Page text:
Julianne received her BA in English and Philosophy (with University and College honors) in 2008 from Carnegie Mellon University. As an undergraduate student, she was awarded the Posner Internship to create an exhibition of Elizabethan portraiture and fine and rare books. She continued her studies at Carnegie Mellon, and received her MA in Literary and Cultural Studies (distinction) in 2009. During her time at the university and thereafter, she worked as a Teaching Assistant for the College of Fine Arts and the Philosophy Department. She received her MLitt in Renaissance Studies from the University of Strathclyde in 2010 (under the Scottish Institute for Northern Renaissance Studies), holding the Clan Donald National Scholarship.
Julianne Mentzer’s PhD project, supervised by Professor Lorna Hutson, explores representations of male friendships, primarily in dramatic texts. She is currently exploring the manner by which male homosocial friendship and fellowship developed through textual means, that is, from humanist underpinnings at grammar schools, through the exchange of textual knowledge, and the focus on developing rhetorical skills of persuasion.
Bonds, Lies, and Circumstances: Discourses of Truth-telling in the Renaissance
An International and Interdisciplinary Conference
21 – 23 March, 2013, School of English, University of St Andrews
Confirmed keynote speakers:
Can we say that truth has ‘no more faces than one’? Montaigne implies that human relationships with truth are straightforward, whereas our attitudes towards falsehood are complicated by its multiplicity. But how stable is the notion of ‘truth’? Does truth – like falsehood – appear in many forms, and if so, can we ever take it at face value?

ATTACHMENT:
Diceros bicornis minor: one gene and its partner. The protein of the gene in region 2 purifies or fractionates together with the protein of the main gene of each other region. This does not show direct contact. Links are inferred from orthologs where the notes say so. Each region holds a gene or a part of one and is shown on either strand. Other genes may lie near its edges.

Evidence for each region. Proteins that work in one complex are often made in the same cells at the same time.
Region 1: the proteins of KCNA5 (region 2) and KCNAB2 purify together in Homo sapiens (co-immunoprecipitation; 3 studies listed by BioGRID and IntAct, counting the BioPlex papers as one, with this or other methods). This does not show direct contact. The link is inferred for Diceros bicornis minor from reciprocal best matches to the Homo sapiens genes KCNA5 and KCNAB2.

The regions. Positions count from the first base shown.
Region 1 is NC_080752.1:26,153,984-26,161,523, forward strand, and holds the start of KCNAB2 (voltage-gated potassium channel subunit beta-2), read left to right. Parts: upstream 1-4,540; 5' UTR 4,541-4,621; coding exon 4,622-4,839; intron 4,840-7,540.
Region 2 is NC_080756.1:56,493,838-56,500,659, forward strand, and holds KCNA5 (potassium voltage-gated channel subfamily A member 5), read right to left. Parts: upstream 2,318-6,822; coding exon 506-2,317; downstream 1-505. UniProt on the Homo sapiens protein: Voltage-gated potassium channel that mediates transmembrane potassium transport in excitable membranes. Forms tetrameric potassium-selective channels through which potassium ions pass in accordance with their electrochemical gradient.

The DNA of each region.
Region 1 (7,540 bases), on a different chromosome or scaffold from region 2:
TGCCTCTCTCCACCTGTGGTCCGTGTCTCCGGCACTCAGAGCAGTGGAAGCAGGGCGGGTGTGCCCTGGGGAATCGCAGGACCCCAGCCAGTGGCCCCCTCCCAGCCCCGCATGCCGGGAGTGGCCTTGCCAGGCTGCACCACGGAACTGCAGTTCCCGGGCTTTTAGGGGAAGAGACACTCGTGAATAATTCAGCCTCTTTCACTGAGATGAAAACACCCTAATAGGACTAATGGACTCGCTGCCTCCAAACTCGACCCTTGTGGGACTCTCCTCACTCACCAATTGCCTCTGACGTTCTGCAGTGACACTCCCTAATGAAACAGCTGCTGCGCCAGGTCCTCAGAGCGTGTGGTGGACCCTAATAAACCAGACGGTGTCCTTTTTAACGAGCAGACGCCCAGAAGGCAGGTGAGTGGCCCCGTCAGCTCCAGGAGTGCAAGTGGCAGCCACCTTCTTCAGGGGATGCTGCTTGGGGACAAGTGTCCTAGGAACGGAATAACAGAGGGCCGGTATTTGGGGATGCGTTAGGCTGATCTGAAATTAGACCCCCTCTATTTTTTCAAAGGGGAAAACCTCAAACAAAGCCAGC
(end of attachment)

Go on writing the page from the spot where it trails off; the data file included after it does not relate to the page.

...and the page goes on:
Legal, emotional, and spiritual concerns — all vital to truth-telling discourses — are intimately bound in the Renaissance. This conference offers a forum for the exploration of their intersections. The study of legal culture has become increasingly central to the analysis of early modern literary texts, and legal paradigms are inescapable when scholars turn their attention, as many have recently done, to the equivocal power of language to bind people together. We find the legal value of such bonds – in the form of oaths, promises and contracts – going hand in hand with interpersonal relationships and their emotional and spiritual dimensions.
Our objective is to foster debate about the marriage between two clearly connected fields: Law and Literature; and the study of early modern emotion. How do these fields work together? We form bonds; we tell lies; we search for and construct truths: but under what circumstances?
This conference will explore:
- The connections between law, emotion, and obligation, and how the works of Shakespeare and his contemporaries engage with these dynamics.
- The formation and evaluation of bonds in the early modern world.
- How public/private spaces affect attitudes towards truth-telling.
- The relationship between faith, truth, and honesty in the Renaissance.
- How belief and trust are generated.
- The binding power of language and rhetoric.
- Transmissions of knowledge, belief, and emotion.
Modern Humanities Research Association
Society for Renaissance Studies
Centre for Mediaeval and Early Modern Law and Literature
Medieval and Renaissance Research Group, School of English, University of St Andrews